An equity indexed annuity is distinctive in that there are several unique factors which may affect potential return, and an investor should understand how these factors will influence his or her investment. The unique features used to calculate the interest an investor may receive typically include:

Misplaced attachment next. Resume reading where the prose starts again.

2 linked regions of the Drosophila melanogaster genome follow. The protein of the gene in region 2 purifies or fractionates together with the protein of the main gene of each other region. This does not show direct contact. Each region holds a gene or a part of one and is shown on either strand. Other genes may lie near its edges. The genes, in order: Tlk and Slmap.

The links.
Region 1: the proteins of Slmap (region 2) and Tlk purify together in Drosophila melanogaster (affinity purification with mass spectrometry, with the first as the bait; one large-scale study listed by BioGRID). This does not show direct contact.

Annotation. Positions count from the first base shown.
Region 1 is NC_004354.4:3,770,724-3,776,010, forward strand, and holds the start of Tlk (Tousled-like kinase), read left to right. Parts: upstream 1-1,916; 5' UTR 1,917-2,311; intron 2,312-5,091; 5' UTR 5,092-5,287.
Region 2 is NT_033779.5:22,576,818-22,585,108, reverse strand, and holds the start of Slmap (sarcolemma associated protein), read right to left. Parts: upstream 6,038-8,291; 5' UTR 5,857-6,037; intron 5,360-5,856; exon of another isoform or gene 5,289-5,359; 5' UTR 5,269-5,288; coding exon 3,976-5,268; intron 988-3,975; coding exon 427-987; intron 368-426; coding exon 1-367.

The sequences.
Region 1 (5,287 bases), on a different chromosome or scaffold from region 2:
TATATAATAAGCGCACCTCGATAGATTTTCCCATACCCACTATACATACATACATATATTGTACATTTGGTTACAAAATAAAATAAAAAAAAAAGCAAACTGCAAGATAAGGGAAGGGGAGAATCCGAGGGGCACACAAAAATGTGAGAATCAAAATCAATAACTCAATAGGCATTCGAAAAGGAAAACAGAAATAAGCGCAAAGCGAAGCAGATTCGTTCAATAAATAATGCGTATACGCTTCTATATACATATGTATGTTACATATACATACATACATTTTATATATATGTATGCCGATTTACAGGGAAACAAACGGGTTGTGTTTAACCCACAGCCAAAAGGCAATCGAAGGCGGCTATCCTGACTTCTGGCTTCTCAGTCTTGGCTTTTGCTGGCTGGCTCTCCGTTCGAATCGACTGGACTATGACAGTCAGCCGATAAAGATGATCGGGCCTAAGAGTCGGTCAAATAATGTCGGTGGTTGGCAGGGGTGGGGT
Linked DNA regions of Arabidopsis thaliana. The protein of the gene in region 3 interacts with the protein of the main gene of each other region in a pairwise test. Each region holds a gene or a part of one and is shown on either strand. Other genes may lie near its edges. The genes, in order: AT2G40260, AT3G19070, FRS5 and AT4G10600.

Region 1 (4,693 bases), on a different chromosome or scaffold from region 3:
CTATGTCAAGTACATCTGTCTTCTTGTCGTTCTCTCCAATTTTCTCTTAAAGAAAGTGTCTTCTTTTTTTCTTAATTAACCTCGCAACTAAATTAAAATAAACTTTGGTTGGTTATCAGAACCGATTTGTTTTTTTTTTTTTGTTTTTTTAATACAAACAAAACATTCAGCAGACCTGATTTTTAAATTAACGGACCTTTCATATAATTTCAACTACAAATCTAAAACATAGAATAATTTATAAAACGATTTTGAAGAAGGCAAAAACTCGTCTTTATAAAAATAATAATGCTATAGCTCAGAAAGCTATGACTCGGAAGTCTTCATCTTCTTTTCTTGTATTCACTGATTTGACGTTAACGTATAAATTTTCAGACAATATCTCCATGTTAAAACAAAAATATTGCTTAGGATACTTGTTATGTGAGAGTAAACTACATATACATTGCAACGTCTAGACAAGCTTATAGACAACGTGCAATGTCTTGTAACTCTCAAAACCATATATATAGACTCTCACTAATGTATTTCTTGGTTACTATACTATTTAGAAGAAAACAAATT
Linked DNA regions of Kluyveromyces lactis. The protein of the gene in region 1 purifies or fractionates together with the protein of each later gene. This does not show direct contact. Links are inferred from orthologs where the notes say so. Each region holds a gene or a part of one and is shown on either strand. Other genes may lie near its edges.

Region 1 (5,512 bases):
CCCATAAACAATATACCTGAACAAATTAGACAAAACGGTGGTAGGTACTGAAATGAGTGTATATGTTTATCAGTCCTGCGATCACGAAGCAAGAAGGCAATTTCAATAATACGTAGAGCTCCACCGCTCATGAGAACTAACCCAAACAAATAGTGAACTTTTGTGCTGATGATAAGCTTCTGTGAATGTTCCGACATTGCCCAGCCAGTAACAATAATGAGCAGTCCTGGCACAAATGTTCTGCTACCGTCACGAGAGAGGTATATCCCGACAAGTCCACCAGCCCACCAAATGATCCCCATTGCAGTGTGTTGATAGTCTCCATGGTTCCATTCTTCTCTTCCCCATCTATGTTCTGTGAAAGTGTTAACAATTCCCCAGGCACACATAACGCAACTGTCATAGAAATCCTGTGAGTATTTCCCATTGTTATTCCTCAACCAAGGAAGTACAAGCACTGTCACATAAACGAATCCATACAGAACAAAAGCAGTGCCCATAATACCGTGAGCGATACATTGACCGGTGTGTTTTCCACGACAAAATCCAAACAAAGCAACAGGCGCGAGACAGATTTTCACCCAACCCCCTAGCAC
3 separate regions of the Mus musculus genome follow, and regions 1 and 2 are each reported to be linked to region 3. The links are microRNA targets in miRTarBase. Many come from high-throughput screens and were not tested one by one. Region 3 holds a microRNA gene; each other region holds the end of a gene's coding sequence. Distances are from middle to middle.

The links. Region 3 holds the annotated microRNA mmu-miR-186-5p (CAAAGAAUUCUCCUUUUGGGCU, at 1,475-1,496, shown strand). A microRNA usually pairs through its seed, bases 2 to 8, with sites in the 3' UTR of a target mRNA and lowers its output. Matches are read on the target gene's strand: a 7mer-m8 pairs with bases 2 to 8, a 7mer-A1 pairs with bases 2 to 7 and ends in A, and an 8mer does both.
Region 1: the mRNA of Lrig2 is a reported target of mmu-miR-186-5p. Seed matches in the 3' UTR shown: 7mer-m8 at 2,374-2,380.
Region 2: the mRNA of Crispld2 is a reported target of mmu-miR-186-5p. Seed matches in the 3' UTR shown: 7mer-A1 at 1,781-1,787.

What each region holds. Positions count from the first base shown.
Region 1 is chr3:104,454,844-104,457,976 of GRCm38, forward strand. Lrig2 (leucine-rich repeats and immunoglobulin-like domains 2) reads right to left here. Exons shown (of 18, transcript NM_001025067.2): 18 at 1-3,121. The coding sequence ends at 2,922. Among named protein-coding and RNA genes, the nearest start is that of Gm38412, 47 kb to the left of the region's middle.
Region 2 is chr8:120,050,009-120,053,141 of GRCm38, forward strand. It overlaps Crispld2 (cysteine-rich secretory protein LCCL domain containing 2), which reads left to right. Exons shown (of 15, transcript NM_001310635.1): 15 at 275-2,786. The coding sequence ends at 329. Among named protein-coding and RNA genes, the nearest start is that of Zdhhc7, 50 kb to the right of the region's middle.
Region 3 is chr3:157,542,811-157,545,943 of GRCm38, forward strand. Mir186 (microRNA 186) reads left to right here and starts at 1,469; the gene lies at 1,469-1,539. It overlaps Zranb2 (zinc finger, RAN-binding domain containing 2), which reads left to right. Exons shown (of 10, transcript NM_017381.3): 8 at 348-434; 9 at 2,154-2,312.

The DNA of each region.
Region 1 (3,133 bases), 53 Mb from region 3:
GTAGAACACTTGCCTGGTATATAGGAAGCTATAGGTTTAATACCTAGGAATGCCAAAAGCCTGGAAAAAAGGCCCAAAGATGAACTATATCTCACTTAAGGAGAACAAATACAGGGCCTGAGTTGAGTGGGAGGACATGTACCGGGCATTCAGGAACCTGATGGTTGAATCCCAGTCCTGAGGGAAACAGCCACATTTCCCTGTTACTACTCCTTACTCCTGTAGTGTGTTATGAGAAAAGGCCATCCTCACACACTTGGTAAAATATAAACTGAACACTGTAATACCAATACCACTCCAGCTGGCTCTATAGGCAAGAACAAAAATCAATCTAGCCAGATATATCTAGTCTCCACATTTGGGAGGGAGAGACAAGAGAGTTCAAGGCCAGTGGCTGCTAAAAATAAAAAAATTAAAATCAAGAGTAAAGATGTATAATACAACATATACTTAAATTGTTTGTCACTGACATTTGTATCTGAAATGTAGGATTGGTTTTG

Interest Rate Caps: With an equity indexed annuity, you shouldn’t assume that you will be receiving a return on your investment that’s comparable to the return achieved by the underlying index. Frequently, equity indexed annuities set a maximum rate of interest that an investor will receive, even if the underlying stock market index performs well. For example, if an equity indexed annuity has a “cap,” or upper limit of 6%, and the underlying index earns 20%, the maximum the investor will be eligible to receive is still only 6%. Participation Rates: Even when the underlying index earns a return of 20%, the interest credited to the equity indexed annuity may not be calculated based on that 20% return. The term “participation rate” is used to describe how much of the increase or return of the underlying stock market index will be used to calculate the return. For example, if a participation rate is 70%, and the index increases 20%, the return credited to the equity indexed annuity would be only 14% (20% x 70% = 14%). Index Crediting Methods: In some cases, investors may be able to choose the method by which interest will be credited to equity indexed annuities. Common methods of interest calculation include “high water mark,” annual ratchet, and one or two year point-to-point averaging. With each of these methods, interest is calculated based on specific points in time. For instance, an annual ratchet method usually credits an amount of interest based on any increase in value of the underlying index from the beginning to the end of the year. A point-to-point crediting method, on the other hand, credits an amount of interest based on any increase in the value of the underlying index from the beginning to the end of specific term, which may be based on the contract date. Fees and Charges